Now is probably a good time to mention that I have a paper shredder. When I was shopping for a shredder, the basic requirement is that it must be relatively “secure”. Straight cut shredders (that produce long straight strips) are definitely not secure.
Ultimately I settled on the CARL DS-3000 personal paper shredder. The DS-3000 is a cross-cut shredder which produces “particles” no larger than 2mm x 4.5mm and this meets DIN security level 4. These days, the NSA mandates 1mm x 5mm “particles” for classified documents.
At this point, it’s probably helpful to show you what my shredder bin looks like:
From the particles, you can make out various truncated words such as “A/C”, “exp” and the number “5”, but it’s almost impossible to reconstruct any bank balances or personal information from it.
This particular model was the right balance between my budget and the level of security. Plus, the shredder is compact enough to sit on your desk. I bought it in 2009 and I use it every couple of months when I have accumulated enough material that needs to be destroyed.
I was in the middle of shredding papers when it suddenly stopped working. Now the shredder does not respond when I stick paper into its slot. The LED indicator looks dimmer than usual when it is turned on.
But I’m not ready to give up on it just yet…
The 31st Chaos Communication Congress (31C3) ended just 3 days ago, and there were several interesting talks.
They have got live streaming of the event over the web, as well as encourage you to use an external player with RTMP or HLS support. The video streams were very reliable and best of all, it’s available in HD. In comparison, I tried the Apple live event once and it was really crappy. For one, the HLS1 URL is not publicly available , so someone had to dig that out and post it. Even after that, the audio stream was (I believe, unintentionally) a mix of both English and Chinese simultaneously.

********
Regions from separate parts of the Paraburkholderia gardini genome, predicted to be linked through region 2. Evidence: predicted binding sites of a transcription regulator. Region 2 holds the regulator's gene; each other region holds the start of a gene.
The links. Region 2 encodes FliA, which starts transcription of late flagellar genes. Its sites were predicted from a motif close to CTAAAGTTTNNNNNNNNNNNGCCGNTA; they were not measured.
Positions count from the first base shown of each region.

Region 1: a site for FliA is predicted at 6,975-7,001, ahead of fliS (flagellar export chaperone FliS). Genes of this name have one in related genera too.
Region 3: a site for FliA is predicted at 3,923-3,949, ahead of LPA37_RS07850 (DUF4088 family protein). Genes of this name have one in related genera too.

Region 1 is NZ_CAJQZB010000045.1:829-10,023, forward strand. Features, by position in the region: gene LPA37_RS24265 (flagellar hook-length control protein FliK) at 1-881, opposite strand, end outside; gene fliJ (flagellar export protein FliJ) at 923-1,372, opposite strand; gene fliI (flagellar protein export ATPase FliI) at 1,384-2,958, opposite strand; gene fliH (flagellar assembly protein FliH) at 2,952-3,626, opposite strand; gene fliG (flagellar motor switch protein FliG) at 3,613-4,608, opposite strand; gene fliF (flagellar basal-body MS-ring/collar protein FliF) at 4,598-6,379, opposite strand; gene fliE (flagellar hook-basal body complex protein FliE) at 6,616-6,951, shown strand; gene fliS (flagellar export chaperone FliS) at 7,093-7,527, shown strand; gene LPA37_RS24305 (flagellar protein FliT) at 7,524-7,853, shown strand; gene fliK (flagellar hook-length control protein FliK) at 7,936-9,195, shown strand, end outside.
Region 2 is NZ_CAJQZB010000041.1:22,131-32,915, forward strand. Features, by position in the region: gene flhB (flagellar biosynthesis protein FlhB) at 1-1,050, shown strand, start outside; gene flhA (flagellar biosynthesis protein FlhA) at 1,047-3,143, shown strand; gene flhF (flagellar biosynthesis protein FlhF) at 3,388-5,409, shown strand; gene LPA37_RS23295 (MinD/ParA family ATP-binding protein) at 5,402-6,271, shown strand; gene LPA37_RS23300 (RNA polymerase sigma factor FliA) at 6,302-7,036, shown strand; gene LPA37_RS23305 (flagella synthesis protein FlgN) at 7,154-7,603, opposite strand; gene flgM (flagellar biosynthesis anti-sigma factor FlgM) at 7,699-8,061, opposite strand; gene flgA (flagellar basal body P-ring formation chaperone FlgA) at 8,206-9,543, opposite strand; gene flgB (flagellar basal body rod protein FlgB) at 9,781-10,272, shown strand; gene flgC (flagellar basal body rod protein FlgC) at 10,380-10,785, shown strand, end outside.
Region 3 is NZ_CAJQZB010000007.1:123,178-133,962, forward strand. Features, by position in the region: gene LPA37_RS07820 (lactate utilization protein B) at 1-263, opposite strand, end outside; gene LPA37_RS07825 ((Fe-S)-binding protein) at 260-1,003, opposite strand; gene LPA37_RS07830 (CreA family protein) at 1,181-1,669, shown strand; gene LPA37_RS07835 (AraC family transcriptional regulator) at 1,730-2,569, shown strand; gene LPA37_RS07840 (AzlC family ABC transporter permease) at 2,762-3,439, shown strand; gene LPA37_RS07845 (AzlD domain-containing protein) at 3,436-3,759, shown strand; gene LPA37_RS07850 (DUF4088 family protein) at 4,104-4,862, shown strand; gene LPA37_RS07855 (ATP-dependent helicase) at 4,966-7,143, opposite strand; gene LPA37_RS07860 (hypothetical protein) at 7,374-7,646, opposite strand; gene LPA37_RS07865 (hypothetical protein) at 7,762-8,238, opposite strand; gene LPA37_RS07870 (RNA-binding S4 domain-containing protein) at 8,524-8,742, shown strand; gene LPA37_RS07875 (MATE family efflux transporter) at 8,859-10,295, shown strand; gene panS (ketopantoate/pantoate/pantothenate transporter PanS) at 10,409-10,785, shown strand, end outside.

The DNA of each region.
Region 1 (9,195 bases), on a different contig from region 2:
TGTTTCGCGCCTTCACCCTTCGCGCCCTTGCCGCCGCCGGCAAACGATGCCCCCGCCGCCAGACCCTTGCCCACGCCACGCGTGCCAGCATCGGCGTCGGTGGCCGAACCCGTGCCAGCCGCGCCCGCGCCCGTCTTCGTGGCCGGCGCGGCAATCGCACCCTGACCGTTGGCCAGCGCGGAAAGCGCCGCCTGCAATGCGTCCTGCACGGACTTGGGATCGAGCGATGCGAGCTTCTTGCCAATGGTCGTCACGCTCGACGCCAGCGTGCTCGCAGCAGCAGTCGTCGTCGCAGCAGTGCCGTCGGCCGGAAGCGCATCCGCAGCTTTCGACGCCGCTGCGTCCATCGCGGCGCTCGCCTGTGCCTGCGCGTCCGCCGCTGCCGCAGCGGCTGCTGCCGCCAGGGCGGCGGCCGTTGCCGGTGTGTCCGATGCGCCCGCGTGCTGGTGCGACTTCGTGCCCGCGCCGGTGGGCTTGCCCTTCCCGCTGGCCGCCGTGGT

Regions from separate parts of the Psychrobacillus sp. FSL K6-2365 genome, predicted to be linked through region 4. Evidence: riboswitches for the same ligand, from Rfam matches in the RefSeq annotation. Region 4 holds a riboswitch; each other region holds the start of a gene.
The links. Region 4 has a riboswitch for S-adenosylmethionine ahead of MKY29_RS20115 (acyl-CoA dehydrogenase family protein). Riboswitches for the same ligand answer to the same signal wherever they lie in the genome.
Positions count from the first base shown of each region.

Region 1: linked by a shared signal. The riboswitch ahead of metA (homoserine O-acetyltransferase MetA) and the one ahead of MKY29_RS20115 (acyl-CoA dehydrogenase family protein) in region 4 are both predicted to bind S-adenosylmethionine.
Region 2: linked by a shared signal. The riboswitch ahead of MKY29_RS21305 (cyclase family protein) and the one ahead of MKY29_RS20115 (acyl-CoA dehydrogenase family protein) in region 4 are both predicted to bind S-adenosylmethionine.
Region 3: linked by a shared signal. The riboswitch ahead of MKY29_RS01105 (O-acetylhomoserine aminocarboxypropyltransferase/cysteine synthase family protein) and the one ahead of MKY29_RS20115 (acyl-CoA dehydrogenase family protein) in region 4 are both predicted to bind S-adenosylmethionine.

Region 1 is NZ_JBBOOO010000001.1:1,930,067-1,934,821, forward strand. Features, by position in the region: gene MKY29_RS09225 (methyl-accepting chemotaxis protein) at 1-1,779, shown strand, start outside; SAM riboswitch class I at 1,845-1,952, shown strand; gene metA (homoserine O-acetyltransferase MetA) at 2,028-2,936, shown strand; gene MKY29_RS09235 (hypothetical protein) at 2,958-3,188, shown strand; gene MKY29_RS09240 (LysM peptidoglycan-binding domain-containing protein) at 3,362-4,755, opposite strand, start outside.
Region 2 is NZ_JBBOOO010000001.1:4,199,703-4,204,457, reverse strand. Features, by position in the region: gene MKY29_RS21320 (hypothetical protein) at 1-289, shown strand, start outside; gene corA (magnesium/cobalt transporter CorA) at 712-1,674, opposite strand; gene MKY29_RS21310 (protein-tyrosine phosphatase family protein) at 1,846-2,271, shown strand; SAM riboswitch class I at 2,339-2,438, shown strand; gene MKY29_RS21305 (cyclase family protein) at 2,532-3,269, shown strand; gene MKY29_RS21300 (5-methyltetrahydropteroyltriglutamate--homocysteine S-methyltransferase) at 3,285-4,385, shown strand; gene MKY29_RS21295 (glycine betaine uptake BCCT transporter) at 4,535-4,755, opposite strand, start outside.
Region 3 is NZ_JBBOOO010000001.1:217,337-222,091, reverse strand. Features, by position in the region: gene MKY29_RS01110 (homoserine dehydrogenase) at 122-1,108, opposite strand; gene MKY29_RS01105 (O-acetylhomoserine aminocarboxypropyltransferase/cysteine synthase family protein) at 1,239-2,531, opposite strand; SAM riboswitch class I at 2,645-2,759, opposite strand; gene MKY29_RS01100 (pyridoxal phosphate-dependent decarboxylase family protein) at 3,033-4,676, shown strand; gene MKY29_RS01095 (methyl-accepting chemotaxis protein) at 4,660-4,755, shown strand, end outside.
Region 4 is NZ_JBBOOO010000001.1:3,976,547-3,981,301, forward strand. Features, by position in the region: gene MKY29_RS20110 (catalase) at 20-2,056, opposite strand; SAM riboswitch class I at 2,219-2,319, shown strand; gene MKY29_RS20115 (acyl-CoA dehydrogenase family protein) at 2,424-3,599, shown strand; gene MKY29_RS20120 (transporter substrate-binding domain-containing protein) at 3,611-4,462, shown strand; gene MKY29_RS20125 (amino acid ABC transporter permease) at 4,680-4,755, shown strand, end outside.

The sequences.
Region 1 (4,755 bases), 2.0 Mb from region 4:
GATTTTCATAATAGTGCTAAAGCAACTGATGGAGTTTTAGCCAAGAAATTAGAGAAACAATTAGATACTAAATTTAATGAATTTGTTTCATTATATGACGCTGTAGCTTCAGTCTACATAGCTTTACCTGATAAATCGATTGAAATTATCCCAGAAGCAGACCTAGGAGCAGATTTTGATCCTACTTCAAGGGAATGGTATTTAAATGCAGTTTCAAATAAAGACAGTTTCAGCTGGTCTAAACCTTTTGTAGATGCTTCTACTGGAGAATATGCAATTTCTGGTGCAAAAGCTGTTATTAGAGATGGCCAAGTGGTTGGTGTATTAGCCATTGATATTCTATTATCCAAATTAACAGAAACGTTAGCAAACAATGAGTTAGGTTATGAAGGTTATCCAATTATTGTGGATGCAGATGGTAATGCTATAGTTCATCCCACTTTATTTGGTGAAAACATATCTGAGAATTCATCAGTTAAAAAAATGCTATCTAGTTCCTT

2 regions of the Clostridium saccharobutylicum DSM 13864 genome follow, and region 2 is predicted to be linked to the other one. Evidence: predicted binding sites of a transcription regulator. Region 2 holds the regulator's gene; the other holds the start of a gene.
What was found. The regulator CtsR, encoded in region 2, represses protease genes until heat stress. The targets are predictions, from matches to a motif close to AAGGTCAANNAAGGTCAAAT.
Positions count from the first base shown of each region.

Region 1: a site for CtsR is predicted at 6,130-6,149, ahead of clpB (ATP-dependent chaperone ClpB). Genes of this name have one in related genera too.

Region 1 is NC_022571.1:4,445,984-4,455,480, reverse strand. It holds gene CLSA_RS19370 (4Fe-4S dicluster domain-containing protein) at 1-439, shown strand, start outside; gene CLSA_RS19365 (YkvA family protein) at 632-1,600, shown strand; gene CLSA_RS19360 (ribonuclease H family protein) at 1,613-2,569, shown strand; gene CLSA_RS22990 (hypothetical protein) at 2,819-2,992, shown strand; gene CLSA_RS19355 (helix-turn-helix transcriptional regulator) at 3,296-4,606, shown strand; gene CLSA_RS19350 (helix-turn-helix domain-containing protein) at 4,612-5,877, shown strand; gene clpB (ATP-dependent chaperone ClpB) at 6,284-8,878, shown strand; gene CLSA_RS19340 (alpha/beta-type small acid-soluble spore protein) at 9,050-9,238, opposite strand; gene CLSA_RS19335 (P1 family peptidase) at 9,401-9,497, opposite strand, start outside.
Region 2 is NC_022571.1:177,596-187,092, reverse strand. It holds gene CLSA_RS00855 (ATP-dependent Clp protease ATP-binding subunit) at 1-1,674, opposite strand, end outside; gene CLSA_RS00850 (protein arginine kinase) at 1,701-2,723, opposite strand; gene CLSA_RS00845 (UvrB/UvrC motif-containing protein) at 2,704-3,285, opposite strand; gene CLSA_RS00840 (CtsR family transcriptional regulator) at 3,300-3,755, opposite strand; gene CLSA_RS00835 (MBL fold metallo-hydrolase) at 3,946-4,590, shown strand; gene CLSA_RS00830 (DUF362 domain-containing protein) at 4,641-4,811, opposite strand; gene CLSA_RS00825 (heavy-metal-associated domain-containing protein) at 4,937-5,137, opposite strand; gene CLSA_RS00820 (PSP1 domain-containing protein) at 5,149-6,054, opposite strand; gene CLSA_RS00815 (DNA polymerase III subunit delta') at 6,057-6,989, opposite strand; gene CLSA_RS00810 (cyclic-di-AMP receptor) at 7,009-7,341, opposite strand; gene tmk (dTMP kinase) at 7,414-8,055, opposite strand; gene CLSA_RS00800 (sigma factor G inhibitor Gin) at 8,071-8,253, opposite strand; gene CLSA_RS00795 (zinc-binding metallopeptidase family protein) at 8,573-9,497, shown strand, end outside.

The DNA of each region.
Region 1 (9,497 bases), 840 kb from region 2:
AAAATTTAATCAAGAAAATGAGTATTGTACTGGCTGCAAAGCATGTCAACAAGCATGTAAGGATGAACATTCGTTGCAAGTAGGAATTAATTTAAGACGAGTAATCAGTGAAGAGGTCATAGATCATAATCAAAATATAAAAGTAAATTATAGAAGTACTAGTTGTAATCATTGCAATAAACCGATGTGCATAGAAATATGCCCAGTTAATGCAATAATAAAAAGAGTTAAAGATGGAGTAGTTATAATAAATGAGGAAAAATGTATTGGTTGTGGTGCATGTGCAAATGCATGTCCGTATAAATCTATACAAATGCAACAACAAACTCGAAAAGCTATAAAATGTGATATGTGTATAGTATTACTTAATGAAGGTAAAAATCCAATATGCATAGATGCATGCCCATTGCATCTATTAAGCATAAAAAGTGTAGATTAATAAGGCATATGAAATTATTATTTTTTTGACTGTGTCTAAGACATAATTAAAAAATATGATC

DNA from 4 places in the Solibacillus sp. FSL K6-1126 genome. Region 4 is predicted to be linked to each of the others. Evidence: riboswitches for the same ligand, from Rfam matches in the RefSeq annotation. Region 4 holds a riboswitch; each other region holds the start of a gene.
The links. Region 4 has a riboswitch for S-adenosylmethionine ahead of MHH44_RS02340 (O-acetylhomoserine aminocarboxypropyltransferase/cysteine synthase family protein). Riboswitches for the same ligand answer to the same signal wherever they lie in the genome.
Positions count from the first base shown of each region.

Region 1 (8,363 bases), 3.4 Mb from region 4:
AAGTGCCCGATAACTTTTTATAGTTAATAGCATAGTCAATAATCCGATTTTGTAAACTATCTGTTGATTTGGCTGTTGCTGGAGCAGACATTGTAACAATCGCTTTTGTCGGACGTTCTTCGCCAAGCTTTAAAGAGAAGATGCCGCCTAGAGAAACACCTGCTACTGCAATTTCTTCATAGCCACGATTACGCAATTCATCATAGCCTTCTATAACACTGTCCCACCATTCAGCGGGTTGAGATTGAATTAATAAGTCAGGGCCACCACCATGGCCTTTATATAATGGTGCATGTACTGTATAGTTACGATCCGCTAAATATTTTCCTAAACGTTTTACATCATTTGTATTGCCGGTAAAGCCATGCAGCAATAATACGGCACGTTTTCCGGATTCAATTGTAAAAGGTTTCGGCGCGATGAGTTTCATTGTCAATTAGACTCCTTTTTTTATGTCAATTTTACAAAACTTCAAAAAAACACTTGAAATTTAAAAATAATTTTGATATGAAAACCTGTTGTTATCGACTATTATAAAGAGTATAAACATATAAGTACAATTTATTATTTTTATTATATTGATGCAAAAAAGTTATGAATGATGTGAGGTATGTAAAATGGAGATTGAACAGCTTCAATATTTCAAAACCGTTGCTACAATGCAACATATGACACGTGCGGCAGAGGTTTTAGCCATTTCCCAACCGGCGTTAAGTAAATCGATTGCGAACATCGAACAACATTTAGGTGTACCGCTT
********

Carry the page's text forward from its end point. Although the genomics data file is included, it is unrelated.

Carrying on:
The 31C3 video recordings were also uploaded very quickly after the event. This is much quicker than other events such as Black Hat (although as an attendee, you do get a copy of the stuff on a DVD). A really big kudos to the organizers and the video production team!
If you don’t have time to listen to each and every talk, here are a few selected talks that were interesting to me, as well as a short summary to see if it’s worth 30 or 60 minutes of your time.
A full list of talks can be found here: http://media.ccc.de/browse/congress/2014/index.html
Inspired by Nikolay Elenkov’s detailed technical posts on Android Explorations, I decided to dig into the Android source code myself and document the package verification mechanism in Android.
Package verification was introduced in Android 4.2 to allow for apps to be verified or checked before they are installed. If you have tried to install a malicious app on a production Android device, you might have seen the following screen, displayed by the verifier:
Android was built in such a way that it tries to be generic for third-parties to implement stuff. Package verification is a feature that is currently only used and implemented by Google, but it is abstracted in such a way that any manufacturer can implement their own. Documentation and examples on how to do this is almost non-existent, although anyone determined enough can read the Android source code and figure it out for themselves.
Last week as I was making my rounds at the supermarket, I came across this digital bathroom scale on sale. With some membership card, the discount was almost 50% and at S$16, I thought that was a pretty good deal. It is “wireless” in that it has a separate display unit that could be detached from the scale itself. This bathroom scale had “HACK ME” written all over it.
It turns out that this bathroom scale is the EB9121 made by a Chinese (OEM?) company called Zhongshan Camry Electronic Co. Ltd (or simply Camry). The box specifically mentions that it uses infrared for transmission, and given that I had some experience looking at IR signals, I thought it would be rather straightforward.
Last month, I had the opportunity to fly halfway around the world to attend RSA Conference 2013. Everyone was given a lanyard and badge which contains your information entered during registration. When you visit booths, they can then scan your badge to collect your information and follow up by sending you spam.
The scanner varies across different booths, but mostly it’s an Android device that ran a custom software. Since it had a large NXP logo, let’s try to read it with the NFC TagInfo app. Looks like the tag identifies itself as a NDEF message but the data is gibberish.